More funding needed to keep Australia’s screen industry trucking

Published on Sat 5 June 2021 8:45am

Film-making is one of a number of creative industries that should be a foundation stone of Australia’s economic diversification and job creation in future. Screen industries – which include film & television, but also gaming – are exactly the kind of sophisticated, high-tech, and high-skill human capital dependent manufacturing that we should be looking to build.

First published in WAToday on Saturday 5 June 2021.

Last week saw the screening of the 100th episode of Outback Truckers, a successful and distinctive piece of Australian factual television making that was developed and continues to be made by Prospero Productions in White Gum Valley.

Prospero is just one example of the incredible skill and creativity and commercial nous that exists in the Australian film-making ecosystem, with all its businesses and all its varied professionals and practitioners.

Australian film does so much, and could do so much more, if only we supported it more concertedly, more intelligently – and I’ll come to that.

It is no small achievement for any series to reach the 100 episodes. Julia Redwood described how it took 4 years and numerous rejections for Prospero to get the series going in the first place, and now it has run for 9 series and has been seen by millions of viewers in over 120 countries.

Importantly, the Outback Truckers juggernaut has supported 450 jobs in its life to date, and provided some rare working continuity for a number of screen professionals.

What I particularly loved about the celebration event was the way in which Steve Grahame reflected on the relationship that had developed between the workers in what might seem like two quite disparate professional worlds.

It is not surprising that the filmmakers learned a lot about the stamina and perseverance and creative problem-solving of the truckers; and it shouldn’t be surprising that the truck drivers came to respect the persistence and attention to detail and logistical management of the film-makers.

But what Outback Truckers shows is that drivers are storytellers too. And that filmmakers are devotees of the road. And that both are running difficult businesses with more uncertainties than certainties.

Steve Graham remembered that when he was first approached by the Prospero producer at the truck assembly park in Wubin he thought to himself, ‘hello, this bloke is definitely on the bunk’ – he’s on the run from something, maybe looking for a ride.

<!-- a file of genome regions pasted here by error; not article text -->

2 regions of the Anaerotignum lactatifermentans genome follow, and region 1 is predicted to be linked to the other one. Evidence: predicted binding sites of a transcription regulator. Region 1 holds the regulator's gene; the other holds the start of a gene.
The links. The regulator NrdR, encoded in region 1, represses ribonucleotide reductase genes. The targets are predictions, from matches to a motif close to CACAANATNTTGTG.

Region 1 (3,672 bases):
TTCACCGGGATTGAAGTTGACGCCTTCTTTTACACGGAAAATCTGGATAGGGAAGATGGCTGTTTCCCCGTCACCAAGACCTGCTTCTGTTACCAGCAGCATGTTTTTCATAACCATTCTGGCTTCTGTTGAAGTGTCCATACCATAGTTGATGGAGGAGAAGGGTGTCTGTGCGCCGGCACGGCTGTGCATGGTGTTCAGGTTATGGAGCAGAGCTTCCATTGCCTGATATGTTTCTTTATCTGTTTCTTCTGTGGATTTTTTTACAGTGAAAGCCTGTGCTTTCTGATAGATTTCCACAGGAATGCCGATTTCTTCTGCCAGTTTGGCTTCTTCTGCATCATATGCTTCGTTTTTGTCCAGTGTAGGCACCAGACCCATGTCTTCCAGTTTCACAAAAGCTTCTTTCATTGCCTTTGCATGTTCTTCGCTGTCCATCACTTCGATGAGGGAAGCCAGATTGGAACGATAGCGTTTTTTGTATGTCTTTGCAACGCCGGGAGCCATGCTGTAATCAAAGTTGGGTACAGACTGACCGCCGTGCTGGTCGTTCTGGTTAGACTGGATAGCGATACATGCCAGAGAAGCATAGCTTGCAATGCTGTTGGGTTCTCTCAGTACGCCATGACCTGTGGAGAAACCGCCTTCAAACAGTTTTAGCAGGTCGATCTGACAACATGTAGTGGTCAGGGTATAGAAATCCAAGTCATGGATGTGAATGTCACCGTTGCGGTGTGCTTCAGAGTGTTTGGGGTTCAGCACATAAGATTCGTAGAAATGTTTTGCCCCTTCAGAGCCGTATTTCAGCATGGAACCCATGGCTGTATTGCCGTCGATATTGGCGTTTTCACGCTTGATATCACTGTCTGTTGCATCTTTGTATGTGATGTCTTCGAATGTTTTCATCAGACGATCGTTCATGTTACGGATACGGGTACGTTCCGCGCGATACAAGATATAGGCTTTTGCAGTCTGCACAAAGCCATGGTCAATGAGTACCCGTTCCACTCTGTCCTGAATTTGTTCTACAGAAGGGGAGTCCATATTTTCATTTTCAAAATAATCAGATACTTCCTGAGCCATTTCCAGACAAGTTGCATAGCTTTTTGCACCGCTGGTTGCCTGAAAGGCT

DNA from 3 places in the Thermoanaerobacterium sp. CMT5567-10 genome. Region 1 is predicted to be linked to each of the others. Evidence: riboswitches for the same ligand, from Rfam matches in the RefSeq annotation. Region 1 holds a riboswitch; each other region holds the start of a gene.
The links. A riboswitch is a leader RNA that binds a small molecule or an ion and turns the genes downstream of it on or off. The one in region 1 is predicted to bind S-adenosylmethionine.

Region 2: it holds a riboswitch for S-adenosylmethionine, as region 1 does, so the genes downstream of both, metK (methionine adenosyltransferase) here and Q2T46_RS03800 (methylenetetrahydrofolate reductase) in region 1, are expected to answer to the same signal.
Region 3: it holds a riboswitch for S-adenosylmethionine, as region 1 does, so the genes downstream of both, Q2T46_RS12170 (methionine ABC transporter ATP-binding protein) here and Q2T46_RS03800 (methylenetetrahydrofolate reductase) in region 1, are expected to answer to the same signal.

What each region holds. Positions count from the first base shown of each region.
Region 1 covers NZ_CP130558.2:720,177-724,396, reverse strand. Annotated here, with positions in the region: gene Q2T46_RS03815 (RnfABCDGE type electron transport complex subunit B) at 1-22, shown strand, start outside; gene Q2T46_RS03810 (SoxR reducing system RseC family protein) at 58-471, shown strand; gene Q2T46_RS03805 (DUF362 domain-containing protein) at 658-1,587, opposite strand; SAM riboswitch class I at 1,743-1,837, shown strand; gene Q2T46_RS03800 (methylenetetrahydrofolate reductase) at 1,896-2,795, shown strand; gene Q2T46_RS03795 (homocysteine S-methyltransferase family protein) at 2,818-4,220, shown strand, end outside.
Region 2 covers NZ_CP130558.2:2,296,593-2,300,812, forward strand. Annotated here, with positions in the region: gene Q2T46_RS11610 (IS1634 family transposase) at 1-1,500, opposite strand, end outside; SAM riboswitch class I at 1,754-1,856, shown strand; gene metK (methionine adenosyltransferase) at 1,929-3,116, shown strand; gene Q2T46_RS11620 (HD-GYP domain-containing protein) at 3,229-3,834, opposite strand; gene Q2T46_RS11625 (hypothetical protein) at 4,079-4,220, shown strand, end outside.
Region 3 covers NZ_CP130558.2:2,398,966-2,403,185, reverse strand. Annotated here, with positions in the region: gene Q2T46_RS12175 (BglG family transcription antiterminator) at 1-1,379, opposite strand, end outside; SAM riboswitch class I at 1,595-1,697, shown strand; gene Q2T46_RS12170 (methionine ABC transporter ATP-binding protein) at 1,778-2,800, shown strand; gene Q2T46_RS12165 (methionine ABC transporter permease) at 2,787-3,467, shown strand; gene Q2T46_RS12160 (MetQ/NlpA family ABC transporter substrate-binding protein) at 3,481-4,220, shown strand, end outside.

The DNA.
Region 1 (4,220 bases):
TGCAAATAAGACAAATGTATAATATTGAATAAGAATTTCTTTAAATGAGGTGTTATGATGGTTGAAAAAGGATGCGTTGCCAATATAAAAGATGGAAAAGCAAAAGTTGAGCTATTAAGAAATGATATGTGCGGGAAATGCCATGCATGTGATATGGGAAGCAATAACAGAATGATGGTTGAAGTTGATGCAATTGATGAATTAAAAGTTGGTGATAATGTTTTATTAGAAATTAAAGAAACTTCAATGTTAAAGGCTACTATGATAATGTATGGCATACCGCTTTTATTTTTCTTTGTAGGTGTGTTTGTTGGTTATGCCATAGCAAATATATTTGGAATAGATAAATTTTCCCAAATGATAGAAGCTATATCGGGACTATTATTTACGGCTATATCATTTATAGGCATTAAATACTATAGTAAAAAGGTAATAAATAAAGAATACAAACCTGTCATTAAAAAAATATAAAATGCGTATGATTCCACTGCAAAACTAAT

But he finished by expressing gratitude to the show for helping people understand the reality of the freight trucking world, its many challenges and the hard-working, good-humoured characters who take on that vital task.

Over years the Prospero team and truckers like Steve and Sludge have formed a bond that has brought together workers that could easily be seen – if you’re in the silly game of dividing Australians from one another – as living in unbridgeable worlds.

But that was never true.

Film-making is one of a number of creative industries that should be a foundation stone of Australia’s economic diversification and job creation in future. Screen industries – which include film & television, but also gaming – are exactly the kind of sophisticated, high-tech, and high-skill human capital dependent manufacturing that we should be looking to build.

Without doubt we live in the screen age, and yet in so many emerging areas of screen communication and screen engagement, whether that’s telehealth or remote education, we do not yet make the most of the screen-specific expertise that is out there, ready for us to optimise how we deliver and benefit from such essential services.

Understandably there is a strong tie-up between filmmaking and tourism, and it similarly acts as an effective calling card for international students.

The circumstances of the pandemic have emphasised many of Australia’s strengths, and one of them is as a place where screen productions of the highest quality can safely happen.  We can make more of this in future, but only if we enable it.

For a long time we’ve needed a balanced producer offset for film and television, without cutting one to meet the other. Thankfully the government has abandoned its plan to cut the offset for film productions. But we also need strong and fair local content requirements, both in Australia and especially for streaming services that derive billions from Australian consumers, yet the government has lowered that bar. Without question there must be proper funding for Screen Australia and for our national broadcasters, which of course this government has cut time after time, despite promising that would not be the case.

The measures I have described are the kinds of sensible things that other countries do.

If we could make those changes – changes the industry has been crying out for for years – the Australian screen industry will grow; will generate export dollars; will employ Australians; will build links into our region; will accentuate our tourism and international education offers; will support the best form of screen communication in emerging and innovative service delivery – but most of all, most importantly of all, will allow Australian voices and stories and faces and landscapes to flourish, loudly and in full-colour – or quietly and in black & white, if it needs that kind of vibe.

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